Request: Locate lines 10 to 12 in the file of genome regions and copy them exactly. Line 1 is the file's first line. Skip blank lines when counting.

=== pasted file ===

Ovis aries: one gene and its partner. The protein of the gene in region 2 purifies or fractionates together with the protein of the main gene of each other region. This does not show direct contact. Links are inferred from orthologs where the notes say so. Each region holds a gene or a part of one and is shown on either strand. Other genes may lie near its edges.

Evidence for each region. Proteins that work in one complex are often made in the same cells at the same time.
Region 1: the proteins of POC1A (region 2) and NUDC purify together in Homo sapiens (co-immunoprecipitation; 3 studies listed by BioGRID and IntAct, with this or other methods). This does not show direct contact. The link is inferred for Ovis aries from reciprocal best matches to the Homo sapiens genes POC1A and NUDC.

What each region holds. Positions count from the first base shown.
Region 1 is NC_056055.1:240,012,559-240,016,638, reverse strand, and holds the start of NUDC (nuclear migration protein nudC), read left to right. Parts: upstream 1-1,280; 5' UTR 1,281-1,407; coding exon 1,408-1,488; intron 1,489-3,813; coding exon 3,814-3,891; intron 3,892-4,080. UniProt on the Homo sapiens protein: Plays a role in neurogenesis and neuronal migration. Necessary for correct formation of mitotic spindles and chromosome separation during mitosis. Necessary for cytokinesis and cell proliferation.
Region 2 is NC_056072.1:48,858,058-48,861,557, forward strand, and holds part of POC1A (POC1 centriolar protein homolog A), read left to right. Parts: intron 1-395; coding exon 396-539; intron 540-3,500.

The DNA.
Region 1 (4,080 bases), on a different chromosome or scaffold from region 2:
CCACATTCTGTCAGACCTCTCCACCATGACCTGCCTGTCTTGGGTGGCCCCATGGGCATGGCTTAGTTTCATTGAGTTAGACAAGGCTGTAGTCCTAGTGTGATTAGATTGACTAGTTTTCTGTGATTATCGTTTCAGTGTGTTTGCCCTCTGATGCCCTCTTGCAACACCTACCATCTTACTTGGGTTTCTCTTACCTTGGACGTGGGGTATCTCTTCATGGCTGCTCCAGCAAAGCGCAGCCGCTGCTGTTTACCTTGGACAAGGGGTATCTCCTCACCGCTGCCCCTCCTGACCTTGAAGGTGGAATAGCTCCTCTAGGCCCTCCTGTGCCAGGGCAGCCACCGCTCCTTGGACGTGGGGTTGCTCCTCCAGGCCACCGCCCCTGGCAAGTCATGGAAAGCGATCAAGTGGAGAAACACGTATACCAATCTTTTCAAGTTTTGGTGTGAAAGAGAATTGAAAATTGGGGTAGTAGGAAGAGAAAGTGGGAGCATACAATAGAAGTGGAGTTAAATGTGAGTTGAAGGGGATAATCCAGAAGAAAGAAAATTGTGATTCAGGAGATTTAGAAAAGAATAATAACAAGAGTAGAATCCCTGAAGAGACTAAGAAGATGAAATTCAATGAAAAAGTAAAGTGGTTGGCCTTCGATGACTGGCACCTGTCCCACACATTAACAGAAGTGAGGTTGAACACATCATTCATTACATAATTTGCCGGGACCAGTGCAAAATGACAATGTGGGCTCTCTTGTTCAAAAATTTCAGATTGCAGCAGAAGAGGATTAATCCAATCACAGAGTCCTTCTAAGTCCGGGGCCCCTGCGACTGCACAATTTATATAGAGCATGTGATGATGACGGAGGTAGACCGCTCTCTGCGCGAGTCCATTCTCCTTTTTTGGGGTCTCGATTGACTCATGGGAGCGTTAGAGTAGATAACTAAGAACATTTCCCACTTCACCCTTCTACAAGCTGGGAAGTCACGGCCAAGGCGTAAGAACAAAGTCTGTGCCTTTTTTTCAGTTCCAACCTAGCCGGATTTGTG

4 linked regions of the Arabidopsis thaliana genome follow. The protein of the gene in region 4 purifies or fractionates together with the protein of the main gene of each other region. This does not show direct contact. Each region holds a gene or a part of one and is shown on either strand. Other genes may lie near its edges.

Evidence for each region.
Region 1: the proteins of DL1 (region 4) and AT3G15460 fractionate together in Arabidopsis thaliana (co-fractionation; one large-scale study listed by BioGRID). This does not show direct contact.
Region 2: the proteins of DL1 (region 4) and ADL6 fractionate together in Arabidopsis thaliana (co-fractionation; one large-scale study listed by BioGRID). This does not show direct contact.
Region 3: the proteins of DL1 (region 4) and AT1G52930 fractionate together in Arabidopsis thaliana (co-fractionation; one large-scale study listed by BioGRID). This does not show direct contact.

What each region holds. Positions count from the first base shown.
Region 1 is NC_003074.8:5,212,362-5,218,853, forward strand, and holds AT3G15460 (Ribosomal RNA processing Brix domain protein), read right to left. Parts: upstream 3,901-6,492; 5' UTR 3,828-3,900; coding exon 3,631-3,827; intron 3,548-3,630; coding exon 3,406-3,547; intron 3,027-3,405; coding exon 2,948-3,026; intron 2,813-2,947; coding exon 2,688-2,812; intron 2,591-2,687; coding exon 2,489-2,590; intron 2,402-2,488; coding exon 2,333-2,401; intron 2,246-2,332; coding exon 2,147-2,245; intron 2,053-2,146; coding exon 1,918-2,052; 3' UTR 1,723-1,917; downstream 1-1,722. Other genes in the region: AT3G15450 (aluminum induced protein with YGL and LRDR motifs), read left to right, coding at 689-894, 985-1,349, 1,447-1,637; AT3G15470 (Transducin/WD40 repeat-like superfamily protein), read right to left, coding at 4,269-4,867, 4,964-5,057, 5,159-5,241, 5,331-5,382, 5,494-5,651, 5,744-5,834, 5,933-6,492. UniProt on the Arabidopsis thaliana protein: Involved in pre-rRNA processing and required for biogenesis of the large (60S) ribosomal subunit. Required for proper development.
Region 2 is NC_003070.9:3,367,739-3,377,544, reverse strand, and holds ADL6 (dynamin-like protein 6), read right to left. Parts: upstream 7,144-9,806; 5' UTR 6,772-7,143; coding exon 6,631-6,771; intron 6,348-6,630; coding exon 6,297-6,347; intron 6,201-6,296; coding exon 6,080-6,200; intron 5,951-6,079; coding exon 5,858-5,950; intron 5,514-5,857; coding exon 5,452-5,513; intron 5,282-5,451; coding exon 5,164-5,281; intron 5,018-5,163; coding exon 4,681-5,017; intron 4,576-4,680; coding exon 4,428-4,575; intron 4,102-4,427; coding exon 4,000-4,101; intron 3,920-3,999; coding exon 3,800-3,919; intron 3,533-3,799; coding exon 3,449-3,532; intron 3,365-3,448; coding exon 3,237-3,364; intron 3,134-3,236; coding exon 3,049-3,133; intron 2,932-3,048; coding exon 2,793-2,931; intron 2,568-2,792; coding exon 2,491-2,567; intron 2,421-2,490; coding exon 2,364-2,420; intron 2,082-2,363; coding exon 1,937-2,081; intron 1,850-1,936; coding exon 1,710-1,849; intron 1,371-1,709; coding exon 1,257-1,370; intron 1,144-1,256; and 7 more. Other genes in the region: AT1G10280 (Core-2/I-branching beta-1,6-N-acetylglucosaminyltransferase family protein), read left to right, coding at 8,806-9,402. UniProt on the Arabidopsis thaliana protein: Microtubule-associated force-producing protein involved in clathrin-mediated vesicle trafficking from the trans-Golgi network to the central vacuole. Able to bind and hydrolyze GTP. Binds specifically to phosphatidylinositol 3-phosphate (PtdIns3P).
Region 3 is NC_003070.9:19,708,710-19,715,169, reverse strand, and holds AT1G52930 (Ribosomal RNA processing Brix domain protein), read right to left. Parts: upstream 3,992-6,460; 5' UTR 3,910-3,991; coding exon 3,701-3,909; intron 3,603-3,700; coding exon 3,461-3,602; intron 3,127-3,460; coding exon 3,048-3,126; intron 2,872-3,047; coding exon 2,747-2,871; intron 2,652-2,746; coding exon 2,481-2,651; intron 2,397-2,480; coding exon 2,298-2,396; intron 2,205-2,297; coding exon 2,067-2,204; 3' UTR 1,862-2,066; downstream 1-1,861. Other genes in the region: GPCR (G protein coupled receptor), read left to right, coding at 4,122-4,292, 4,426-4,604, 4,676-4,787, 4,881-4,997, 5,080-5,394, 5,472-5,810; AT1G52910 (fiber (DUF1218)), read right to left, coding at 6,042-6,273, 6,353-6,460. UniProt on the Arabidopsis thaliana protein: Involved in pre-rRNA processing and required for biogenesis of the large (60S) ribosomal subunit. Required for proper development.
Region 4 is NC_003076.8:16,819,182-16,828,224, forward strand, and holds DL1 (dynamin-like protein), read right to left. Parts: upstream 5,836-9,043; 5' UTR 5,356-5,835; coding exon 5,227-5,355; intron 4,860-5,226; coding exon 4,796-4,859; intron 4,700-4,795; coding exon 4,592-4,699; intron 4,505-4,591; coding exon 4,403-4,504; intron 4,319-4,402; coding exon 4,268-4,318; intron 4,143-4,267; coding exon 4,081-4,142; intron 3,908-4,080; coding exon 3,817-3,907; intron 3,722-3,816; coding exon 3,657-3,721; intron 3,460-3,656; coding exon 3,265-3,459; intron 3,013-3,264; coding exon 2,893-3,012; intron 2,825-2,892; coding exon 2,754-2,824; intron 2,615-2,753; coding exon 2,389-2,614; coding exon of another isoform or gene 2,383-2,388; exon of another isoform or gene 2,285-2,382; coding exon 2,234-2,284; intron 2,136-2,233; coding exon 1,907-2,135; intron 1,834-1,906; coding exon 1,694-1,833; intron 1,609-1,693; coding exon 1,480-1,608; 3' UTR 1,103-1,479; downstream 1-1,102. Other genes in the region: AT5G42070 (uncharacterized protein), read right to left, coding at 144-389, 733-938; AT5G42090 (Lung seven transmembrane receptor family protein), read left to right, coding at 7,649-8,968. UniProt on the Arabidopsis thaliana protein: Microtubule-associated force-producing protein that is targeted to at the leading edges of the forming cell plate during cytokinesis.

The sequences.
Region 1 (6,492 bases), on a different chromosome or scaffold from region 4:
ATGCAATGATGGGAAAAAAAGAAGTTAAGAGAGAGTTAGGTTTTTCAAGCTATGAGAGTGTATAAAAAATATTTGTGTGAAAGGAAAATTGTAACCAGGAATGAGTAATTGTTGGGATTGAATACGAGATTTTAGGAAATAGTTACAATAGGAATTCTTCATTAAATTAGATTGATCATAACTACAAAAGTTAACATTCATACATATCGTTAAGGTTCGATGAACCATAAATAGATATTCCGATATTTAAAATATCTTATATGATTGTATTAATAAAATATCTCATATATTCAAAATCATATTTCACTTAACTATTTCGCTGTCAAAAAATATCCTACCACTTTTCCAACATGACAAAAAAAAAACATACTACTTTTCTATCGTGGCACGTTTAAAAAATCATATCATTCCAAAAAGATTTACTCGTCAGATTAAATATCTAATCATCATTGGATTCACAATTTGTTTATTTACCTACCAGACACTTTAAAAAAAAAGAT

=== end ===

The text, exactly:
4 linked regions of the Arabidopsis thaliana genome follow. The protein of the gene in region 4 purifies or fractionates together with the protein of the main gene of each other region. This does not show direct contact. Each region holds a gene or a part of one and is shown on either strand. Other genes may lie near its edges.

Evidence for each region.
Region 1: the proteins of DL1 (region 4) and AT3G15460 fractionate together in Arabidopsis thaliana (co-fractionation; one large-scale study listed by BioGRID). This does not show direct contact.